The majority of European men are descendant from just three Bronze Age paternal lineages, scientists have discovered.
By looking at DNA sequences of the Y chromosomes of 334 men across 17 populations in Europe and the Middle East, researchers at the University of Leicester have found there was a male-specific population explosion between 2,000 and 4,000 years ago.
Published in the journal Nature Communications, findings showed 64% of modern European men come from three forefathers.
The scientists note that the proportion of Europeans descending from Neolithic farmers or Palaeolithic hunter-gatherers has been widely debated, with the Y chromosome often used to attempt to solve the long-held mystery.
The team used new methods to analyse DNA variation, providing a less biased picture of diversity as well as a better estimate on the timing of population events.
As a result, the researchers were able to construct a family tree of European Y chromosomes that could be used to calculate branches. Some of the youngest branches accounted for 64% of the men in the study.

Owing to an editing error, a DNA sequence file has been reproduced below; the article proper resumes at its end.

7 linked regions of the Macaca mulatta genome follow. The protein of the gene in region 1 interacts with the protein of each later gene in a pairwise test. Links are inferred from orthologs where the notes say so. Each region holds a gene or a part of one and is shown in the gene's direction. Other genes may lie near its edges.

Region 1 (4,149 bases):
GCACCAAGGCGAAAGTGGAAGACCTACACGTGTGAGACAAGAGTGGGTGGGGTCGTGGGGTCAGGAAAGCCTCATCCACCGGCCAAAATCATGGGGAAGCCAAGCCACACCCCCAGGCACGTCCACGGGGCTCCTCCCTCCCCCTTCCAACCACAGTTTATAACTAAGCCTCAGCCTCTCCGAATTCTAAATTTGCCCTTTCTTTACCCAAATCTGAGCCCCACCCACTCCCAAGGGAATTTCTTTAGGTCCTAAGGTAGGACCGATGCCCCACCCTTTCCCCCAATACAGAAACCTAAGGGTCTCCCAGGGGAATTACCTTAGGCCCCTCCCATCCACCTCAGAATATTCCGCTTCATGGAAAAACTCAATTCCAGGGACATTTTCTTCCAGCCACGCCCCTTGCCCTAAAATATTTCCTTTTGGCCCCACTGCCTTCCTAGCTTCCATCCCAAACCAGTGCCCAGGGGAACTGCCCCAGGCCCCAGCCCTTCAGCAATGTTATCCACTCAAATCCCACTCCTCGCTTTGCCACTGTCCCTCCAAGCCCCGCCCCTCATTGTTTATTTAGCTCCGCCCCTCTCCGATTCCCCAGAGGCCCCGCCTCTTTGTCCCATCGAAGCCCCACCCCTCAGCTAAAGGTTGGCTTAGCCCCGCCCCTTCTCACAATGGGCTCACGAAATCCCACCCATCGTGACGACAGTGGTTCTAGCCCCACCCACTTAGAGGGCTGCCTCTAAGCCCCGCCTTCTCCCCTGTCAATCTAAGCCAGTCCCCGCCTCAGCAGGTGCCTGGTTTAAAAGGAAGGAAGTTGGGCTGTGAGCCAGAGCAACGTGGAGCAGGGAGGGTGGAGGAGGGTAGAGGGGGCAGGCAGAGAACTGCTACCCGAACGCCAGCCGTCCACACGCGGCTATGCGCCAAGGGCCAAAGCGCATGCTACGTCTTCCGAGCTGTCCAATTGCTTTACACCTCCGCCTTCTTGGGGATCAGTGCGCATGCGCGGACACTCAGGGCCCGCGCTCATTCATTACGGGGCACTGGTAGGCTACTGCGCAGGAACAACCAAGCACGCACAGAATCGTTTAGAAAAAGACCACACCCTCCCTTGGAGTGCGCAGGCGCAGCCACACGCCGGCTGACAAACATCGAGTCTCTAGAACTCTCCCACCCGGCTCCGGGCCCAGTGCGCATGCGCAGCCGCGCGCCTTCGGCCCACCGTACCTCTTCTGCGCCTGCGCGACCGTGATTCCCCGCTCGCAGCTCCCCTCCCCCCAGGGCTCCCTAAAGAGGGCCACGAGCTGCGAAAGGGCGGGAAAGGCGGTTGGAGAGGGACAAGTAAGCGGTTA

These three branches also indicated recent expansions during the Bronze Age, suggesting a widespread male-specific expansion during this period.
Study author Mark Jobling said: "The population expansion falls within the Bronze Age, which involved changes in burial practices, the spread of horse-riding and developments in weaponry. Dominant males linked with these cultures could be responsible for the Y chromosome patterns we see today."
Researchers concluded that the Early Bronze Age is characterised by "rapid and widespread change", with an emphasis on individuals or kin groups and the emergence of elites. As a result, male driven social selection correlating with these changes could have led to rapid increases in cases of genes crossing from one group into that of another.
Chiara Batini, lead author of the study, added: "Given the cultural complexity of the Bronze Age, it's difficult to link a particular event to the population growth that we infer. But Y chromosome DNA sequences from skeletal remains are becoming available, and this will help us to understand what happened, and when."